RPGaDay2019 Day 23 – Surprise

Surprise. That’s the inspiration for day 23 of #RPGaDay2019, following Lost yesterday.

How much should you try to surprise your players?

On the one hand, you don’t want the story to be too predictable, and for everything to always run the same way. You want to keep the players on their toes a bit, otherwise you’re just running the same battles over and over, and they’ll always know which way to turn, and there won’t be any point negotiating because they know exactly how to influence the character.

On the other hand, the players need some consistency. They need to have some idea of what will happen and how things might pan out so they can make plans (particularly the strategists). They also need some coherence to the encounters – if every encounter is a different monster or twisted in some weird way, you’d better have a good explanation for the story-tellers. If they’re fighting goblins in one room, why would they suddenly encounter dwarves in the next and a dragon in the third? And having got their head round goblins, they will be prepared for goblins in the next room too, so won’t approach it appropriately for the dragon.

Also, there should have been some clues as to what would be coming. The goblins will have a very different lair to the dragon, very different left-over bones, different cavern size, different tracks. The dragon, being larger, would have wider-reaching environmental effects and should have been telegraphed long before they actually reach the lair.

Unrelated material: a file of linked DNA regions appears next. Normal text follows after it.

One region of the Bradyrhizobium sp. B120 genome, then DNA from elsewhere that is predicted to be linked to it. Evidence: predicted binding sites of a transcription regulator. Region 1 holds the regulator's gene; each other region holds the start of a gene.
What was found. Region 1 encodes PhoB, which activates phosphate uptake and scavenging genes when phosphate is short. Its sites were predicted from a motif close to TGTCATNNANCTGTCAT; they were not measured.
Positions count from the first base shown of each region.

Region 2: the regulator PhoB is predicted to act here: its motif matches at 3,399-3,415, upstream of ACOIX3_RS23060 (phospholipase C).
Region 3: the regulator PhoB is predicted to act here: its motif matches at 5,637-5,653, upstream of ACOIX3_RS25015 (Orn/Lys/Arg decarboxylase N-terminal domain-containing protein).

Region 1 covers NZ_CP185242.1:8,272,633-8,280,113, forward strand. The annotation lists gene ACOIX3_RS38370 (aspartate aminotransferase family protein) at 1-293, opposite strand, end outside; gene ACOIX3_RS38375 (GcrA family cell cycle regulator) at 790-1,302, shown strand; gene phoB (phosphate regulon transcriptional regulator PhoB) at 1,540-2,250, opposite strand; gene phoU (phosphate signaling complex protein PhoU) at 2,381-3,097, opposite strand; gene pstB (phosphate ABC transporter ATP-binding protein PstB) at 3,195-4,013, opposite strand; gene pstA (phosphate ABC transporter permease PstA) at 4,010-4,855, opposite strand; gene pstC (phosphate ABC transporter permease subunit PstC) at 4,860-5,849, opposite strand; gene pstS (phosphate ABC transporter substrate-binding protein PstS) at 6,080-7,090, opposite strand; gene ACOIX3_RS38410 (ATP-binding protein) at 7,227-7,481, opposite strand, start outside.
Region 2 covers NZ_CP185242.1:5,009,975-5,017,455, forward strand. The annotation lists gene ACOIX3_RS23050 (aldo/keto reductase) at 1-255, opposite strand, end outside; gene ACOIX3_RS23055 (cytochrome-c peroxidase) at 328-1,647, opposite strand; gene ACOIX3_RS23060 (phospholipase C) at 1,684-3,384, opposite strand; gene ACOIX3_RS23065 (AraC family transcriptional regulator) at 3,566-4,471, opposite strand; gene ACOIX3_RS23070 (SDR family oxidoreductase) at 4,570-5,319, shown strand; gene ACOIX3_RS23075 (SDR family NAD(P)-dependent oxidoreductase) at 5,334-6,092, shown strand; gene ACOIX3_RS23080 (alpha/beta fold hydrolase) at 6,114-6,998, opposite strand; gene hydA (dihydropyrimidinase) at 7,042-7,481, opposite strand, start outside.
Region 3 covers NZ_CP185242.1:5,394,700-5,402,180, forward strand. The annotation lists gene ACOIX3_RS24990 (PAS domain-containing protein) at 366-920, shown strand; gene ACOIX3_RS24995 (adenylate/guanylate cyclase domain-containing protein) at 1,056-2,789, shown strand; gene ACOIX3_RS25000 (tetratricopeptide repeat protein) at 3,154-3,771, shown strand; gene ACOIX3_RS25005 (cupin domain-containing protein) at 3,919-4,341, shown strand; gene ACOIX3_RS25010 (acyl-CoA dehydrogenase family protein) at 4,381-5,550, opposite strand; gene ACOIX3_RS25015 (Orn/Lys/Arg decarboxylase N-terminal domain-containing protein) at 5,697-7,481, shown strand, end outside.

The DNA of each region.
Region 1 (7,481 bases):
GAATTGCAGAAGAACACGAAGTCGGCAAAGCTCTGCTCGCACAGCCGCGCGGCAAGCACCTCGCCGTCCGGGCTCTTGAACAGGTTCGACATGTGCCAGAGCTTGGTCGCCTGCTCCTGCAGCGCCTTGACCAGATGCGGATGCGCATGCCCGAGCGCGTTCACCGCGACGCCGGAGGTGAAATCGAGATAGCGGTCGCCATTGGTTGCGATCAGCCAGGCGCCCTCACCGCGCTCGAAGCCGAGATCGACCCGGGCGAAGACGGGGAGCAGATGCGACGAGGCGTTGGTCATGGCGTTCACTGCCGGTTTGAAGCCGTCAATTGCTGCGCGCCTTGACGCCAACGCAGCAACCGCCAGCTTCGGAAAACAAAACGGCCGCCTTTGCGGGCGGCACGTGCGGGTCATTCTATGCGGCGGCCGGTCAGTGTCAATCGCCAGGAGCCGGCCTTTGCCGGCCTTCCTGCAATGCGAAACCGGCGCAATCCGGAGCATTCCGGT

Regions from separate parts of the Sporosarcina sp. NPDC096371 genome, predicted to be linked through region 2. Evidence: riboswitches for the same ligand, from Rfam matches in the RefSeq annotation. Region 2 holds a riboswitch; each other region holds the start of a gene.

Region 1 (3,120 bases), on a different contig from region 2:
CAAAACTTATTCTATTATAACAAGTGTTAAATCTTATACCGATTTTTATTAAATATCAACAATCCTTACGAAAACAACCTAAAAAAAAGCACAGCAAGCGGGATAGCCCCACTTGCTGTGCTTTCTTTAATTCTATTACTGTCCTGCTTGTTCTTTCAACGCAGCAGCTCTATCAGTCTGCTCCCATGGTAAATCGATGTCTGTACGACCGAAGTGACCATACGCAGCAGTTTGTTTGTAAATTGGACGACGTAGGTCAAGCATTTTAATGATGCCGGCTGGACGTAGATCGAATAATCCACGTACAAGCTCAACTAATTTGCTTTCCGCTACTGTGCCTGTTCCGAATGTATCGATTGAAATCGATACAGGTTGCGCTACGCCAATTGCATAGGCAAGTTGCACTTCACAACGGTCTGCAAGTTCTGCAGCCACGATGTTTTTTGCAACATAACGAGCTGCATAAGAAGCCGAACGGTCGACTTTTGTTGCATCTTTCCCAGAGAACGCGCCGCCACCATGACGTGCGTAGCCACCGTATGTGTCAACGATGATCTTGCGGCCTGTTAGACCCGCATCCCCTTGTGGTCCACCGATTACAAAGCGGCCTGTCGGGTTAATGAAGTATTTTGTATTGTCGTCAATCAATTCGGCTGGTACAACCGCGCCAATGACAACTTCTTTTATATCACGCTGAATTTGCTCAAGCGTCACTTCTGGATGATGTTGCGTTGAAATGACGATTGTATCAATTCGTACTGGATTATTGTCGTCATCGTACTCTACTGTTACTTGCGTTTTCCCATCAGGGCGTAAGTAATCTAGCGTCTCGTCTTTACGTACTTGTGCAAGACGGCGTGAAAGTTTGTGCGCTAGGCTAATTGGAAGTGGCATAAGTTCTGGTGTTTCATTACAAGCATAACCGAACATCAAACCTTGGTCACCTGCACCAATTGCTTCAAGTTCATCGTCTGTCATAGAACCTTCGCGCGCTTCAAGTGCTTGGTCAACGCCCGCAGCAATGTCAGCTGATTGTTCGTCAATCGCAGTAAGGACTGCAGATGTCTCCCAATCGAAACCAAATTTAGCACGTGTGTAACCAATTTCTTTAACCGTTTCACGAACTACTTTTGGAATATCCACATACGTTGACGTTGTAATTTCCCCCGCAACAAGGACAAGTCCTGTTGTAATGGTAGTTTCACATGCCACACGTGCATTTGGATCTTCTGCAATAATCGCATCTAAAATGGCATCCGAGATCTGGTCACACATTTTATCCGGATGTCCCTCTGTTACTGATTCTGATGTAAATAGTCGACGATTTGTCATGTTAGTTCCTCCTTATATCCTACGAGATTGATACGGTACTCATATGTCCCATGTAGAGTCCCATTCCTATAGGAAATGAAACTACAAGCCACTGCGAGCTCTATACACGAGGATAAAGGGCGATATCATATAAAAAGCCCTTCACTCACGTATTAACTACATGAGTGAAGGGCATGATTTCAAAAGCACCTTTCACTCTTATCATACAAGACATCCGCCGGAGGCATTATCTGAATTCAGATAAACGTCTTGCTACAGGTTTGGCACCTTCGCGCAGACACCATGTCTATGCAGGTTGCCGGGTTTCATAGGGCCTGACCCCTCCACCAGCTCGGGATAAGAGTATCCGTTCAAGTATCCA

I suspect I have a tendency to tweak things too much so that every encounter is different, and not to make the clues clear enough. Since I know the whole world, it easier for me to anticipate and to spot the clues that I know I’ve put in there. For the players who don’t know the extent of the lair and might not be listening at the crucial time when I drop the hints into the descriptions, it might all be too subtle. It’s not a novel where they can flip back a few pages and check. And they only have the information I give them – no additional information in the style of Sherlock Holmes. And of course, they’re not Sherlock Holmes with his vast training on what is significant, they’re just ordinary people.

So when creating scenarios, I need to remember to put in clues and foreshadowing, and paint the clues big so that they can pick up them and feel the triumph of working it out and then being prepared for the encounters when they come. The fun comes when they overcome challenges, not when they’re baffled.

Tomorrow we have “Triumph” and “Calamity” combined.

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